Map of life expectancy at birth from Global Education Project.

Thursday, May 05, 2011

Pussyfooting around

No, I'm not referring to what you probably think I'm referring to. James Chambers and Peter Neumann, in the new NEJM, discuss a treatment for prostate cancer approved by the FDA in April 2010. Sipeucel-T, brand name Provenge, offers a median survival benefit of 4.1 months and costs $93,000 for a usual course of 3 treatments.

Chambers and Neumann (Peter to me -- we were colleagues at Tufts) wander around the relevant regulatory issues. CMS did a review of its coverage policy for Provenge that wasn't completed until March of this year, and maybe that was inefficient, couldn't CMS and FDA have worked together? Well, not really, they have different responsibilities. On the other hand, as long as the FDA has approved it CMS can only consider limiting coverage to cases where it is indicated as effective and can't take cost into account, so if we are worried about the cost what can we do? Maybe we can merge Medicare Part B into Part D and then private insurers can negotiate over the price, which Medicare is not allowed to do . .. Yadda yadda yadda.

What we can't do, and what they can't really talk about because it's apparently a societal taboo -- and it's certainly not within the bounds of current law or policy and it's congress won't go near it -- is a) let Medicare negotiate for a better price and b) let Medicare consider whether $93,000 might be better spent on something else.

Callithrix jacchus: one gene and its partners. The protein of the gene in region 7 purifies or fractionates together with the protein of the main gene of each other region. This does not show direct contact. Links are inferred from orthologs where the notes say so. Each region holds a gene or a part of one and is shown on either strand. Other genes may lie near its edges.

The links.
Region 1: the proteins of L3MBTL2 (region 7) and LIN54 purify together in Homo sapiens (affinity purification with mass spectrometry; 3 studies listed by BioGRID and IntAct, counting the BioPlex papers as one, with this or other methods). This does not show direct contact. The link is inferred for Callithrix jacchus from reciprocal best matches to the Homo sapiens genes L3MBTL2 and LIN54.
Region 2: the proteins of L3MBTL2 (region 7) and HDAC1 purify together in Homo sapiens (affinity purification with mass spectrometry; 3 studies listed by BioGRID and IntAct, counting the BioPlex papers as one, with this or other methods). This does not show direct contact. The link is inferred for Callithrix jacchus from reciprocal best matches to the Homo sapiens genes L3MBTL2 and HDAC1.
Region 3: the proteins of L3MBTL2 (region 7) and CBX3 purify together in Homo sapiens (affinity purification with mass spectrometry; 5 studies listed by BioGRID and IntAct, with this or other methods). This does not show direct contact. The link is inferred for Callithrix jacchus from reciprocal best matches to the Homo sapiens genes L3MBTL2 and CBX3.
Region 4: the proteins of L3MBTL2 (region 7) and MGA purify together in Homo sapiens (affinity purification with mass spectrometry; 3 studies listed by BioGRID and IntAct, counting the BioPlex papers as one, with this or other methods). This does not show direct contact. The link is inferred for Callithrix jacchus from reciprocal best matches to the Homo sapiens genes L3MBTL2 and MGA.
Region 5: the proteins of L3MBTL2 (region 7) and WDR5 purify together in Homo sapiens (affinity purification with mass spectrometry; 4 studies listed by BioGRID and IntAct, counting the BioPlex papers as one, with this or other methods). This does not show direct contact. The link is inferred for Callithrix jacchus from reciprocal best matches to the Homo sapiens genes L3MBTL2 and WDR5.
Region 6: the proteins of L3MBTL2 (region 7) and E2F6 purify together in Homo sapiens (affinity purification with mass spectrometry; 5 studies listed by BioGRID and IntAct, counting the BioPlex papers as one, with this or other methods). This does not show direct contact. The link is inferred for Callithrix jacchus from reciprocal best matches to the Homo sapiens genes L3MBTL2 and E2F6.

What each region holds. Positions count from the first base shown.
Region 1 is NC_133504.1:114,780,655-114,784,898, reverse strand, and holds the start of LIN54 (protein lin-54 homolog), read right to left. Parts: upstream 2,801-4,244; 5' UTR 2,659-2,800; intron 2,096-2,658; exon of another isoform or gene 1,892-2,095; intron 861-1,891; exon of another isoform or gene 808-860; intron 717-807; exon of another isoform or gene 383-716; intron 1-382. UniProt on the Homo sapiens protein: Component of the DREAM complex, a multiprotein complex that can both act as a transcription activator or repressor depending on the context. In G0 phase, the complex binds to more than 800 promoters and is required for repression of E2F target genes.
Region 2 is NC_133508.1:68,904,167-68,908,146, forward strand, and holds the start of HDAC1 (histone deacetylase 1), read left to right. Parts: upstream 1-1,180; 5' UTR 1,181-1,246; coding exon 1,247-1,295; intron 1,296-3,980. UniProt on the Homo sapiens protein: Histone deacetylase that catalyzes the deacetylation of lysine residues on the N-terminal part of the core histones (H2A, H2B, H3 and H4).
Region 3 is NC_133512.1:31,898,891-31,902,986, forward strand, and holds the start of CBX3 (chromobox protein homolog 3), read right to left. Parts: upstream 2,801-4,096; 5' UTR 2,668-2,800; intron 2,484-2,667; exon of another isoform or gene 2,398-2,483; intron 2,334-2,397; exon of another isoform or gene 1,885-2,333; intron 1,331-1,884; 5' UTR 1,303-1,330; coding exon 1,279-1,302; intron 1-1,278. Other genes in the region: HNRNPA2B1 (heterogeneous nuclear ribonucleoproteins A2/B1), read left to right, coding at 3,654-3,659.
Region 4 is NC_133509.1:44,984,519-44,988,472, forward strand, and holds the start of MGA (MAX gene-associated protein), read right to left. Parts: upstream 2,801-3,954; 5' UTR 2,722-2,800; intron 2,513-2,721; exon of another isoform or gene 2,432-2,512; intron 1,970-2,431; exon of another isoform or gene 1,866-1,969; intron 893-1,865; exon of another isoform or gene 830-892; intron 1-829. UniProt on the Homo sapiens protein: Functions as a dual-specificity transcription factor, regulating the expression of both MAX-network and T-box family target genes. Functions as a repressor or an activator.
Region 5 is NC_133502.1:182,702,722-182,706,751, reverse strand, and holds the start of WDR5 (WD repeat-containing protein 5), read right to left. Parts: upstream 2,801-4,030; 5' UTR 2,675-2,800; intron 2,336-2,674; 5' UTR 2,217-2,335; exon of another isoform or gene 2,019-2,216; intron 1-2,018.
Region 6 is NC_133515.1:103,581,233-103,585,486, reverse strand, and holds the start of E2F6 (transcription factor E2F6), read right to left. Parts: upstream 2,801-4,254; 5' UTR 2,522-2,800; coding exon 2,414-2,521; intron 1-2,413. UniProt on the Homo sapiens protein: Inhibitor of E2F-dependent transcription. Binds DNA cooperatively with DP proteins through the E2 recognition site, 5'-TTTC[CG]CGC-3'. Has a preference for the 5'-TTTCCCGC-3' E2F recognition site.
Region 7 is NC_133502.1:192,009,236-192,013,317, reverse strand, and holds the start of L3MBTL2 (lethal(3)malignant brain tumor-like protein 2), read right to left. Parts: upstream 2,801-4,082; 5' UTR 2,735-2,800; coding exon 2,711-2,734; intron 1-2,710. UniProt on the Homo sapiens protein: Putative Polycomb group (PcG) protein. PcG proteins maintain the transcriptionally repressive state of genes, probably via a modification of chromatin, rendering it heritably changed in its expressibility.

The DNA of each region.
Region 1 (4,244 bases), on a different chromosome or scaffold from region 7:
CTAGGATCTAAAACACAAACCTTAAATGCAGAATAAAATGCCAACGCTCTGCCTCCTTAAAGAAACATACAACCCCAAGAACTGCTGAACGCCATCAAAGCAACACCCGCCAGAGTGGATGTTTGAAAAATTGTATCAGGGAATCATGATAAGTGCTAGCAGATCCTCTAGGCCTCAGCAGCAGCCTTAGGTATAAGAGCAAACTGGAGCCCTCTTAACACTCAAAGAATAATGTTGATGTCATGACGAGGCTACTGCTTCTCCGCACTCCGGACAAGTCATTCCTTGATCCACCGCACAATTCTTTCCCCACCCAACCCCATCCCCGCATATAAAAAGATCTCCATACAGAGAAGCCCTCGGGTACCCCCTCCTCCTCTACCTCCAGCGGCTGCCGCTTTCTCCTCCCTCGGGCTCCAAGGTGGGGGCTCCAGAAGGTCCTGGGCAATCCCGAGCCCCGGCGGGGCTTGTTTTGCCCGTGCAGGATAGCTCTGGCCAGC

Uh oh. Reducing the profits of drug companies = socialism, which is un-American. And actually considering whether taxpayers should spend $93,000 to extend the life expectancy of people who are already very sick by 4 months is rationing = death panels = murder.

Curiously, however, considering not giving people who can't afford it any health insurance at all is perfectly okay, in fact it's the way to defend our freedom against socialists and death panels. Those unlucky people who aren't rich enough won't get Provenge either, but that isn't rationing, it's fiscal responsibility.

See the difference?

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